Cowbelles recruiting new members
“Beef: It’s What’s For Dinner.”
According to Moffat County Cowbelle president Arloa Gerber, the main goal of the Cowbelles is promoting beef.
But that’s not all.
“To raise beef, you have to have hay,” Gerber said.
Others in the beef industry agree with her. So, in recent years, beef promotion has been expanded to include agriculture (in general) and stewardship of the land.
Nobody remembers when the Moffat County Cowbelles were first organized, but an old newspaper article suggests that they were meeting back as far as 1952.
The members were all ranch women then (though it wasn’t a membership requirement) who represented all areas of Moffat County. They were from Maybell, Hamilton, Lay, and Craig.
Cowbelle organizations cropped up all across the state, and the Colorado State Cowbelles was formed, with officers representing local organizations from around the state.
Eventually the “Cowbelles” name was changed to “CattleWomen” in many of the organizations. However, the Moffat County Cowbelles name remains unchanged today.
In those earlier years, the local Cowbelles goal was to assist the Moffat County Cattlemen’s Association in promoting beef.
Members put cards with “Eat Beef” messages in restaurants and convinced grocers to put special stickers on meat packages. They gave out beef certificates, set up promotional booths and did other promotional work.
But there was more.
The women planned the annual Cattlemen’s Banquet and hosted teas and other social events, even entertaining the wives of visiting agriculture band government dignitaries.
Members raised money for all of their activities by holding raffles, serving lunches at feeder sales, and designing and selling county brand napkins.
Today, the goal of the Moffat County Cowbelles is the same as when the organization was started, but the emphasis has been placed on education, especially teaching elementary children where their food comes from.
The biggest difference between the Moffat County Cowbelles organization of the 1950s and ’60s and 2009 has to do with the women’s roles.
Today, many ranch women work away from home, as well as on the ranch.
As a result, finding time to attend meetings and do committee work is a challenge. The current membership of the Moffat County Cowbelles is about 20 women, compared to 67 back in the 1960s.
So, during the month of October, when dues for local, state, and national Cowbelle/Cattlewomen organizations are being collected, the Moffat County Cowbelles are recruiting members.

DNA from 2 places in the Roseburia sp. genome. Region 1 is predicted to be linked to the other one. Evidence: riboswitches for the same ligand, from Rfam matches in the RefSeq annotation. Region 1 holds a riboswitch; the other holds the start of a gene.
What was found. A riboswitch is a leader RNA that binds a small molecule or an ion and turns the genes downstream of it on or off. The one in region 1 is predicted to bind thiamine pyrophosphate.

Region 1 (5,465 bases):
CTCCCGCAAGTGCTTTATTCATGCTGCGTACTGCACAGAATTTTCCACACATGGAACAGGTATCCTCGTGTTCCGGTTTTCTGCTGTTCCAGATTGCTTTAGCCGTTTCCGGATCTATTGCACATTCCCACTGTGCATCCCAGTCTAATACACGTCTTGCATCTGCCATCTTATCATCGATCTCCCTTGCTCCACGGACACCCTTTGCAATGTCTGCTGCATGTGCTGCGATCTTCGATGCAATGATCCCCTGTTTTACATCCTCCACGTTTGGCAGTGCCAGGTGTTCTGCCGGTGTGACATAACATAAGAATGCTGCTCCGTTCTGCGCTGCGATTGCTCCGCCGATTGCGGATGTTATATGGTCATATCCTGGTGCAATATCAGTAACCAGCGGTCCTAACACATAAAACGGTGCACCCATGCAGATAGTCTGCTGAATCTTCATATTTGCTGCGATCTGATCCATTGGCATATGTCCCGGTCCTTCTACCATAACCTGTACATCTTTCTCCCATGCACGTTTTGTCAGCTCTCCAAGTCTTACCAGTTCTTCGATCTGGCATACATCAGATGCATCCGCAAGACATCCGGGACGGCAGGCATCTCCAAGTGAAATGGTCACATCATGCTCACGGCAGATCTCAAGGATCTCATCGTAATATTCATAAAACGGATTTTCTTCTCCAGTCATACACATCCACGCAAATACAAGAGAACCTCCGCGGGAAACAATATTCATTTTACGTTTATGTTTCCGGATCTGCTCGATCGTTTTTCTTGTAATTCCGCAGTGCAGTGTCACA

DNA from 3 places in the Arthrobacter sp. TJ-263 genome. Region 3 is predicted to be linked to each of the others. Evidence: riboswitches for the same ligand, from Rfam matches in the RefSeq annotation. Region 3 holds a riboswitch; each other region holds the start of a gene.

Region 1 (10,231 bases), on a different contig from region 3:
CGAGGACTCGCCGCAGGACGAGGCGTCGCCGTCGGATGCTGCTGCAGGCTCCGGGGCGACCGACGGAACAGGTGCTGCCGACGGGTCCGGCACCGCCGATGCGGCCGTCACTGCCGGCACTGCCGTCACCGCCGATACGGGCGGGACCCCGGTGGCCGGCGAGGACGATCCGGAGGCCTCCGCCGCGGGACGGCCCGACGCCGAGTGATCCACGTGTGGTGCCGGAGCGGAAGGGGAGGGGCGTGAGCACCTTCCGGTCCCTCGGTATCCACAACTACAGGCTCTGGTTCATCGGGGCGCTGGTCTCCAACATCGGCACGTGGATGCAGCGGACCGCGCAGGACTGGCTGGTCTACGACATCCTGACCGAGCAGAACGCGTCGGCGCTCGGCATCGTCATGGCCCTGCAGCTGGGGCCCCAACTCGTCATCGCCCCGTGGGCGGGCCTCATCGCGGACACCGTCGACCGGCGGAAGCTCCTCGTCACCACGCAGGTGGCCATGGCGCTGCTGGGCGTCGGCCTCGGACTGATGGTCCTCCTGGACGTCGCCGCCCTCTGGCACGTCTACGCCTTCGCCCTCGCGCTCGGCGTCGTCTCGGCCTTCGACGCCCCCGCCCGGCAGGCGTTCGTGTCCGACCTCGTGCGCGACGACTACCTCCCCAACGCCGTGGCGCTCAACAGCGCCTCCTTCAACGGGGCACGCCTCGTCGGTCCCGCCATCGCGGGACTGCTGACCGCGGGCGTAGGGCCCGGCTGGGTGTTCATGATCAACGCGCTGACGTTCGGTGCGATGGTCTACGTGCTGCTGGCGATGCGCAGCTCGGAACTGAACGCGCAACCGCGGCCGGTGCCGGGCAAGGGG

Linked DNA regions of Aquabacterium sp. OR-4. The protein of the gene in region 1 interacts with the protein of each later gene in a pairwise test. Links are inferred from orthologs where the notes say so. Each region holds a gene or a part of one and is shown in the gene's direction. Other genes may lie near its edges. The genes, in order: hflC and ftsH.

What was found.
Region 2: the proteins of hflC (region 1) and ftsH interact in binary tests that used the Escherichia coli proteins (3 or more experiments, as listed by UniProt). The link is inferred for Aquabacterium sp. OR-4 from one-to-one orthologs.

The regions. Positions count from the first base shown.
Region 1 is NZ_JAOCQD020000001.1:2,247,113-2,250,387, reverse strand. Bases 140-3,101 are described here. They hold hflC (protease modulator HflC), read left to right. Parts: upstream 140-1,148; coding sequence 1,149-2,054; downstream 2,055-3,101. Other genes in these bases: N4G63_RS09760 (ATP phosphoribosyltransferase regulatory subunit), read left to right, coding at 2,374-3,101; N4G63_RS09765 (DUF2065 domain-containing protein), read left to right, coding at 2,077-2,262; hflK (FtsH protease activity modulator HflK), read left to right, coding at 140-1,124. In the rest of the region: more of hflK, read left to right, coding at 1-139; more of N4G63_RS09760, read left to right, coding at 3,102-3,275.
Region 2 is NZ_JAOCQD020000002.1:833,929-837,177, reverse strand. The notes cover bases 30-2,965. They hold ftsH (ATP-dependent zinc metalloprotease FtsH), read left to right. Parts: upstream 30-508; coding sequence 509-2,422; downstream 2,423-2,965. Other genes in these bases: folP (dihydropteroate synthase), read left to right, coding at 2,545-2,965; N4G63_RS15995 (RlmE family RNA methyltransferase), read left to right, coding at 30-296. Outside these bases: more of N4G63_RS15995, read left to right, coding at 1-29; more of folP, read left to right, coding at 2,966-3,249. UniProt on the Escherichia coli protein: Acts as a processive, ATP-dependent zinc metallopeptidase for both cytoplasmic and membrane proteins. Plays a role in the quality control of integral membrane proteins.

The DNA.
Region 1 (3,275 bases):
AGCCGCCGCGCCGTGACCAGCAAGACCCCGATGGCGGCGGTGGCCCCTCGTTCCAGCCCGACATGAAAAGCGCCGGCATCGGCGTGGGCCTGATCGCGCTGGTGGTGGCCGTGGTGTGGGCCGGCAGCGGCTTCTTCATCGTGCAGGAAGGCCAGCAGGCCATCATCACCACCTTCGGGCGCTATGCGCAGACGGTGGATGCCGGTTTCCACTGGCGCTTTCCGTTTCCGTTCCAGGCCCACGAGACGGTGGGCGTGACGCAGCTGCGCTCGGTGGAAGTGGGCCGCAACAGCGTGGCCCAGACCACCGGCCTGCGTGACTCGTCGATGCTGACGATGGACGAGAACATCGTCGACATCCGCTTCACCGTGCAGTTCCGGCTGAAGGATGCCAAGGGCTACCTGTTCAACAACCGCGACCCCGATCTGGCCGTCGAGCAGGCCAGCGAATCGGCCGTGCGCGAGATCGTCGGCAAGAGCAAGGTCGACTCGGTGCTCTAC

Some ongoing projects of the Moffat County Cowbelles include giving awards for beef breeding projects during the fair, providing scholarships for agriculture students, manning promotional booths, and giving presentations in local school classrooms. Ag-Day, an educational event for county fourth graders, is an annual event sponsored by the Cowbelles.
Selling brand napkins, scarves, and “throws” are some of the money-making projects for the organization.
But all of this takes lots of time, leg work, and fresh ideas. The Cowbelles are looking for members who would enjoy serving on committees to carry on the organization’s projects.
Active members also can get involved with the Colorado State CattleWomen and regional groups, such as the Colorado CattleWomen’s Northwest Council, to which Moffat County Cowbelles belong.
The current officers of the Moffat County Cowbelles are: Arloa Gerber, president; Dollie Frentress, vice president; Vivian Murray, secretary; and Mary Ryan, treasurer.
Meetings take place at 5:30 p.m. every third Thursday of the month. The next Cowbelle meeting is Oct. 15 at 421 Taylor Street.
People wishing to join can pay $5 dues to join the local organization or they also can join state and/or national CattleWomen organizations.
For more information, call Arloa Gerber at 824-3396 or Dollie Frentress at 824-3340.
Copyright Diane Prather, 2009.
If you have story ideas, Diane Prather can be reached by writing to her at Box 415, Craig 81626.
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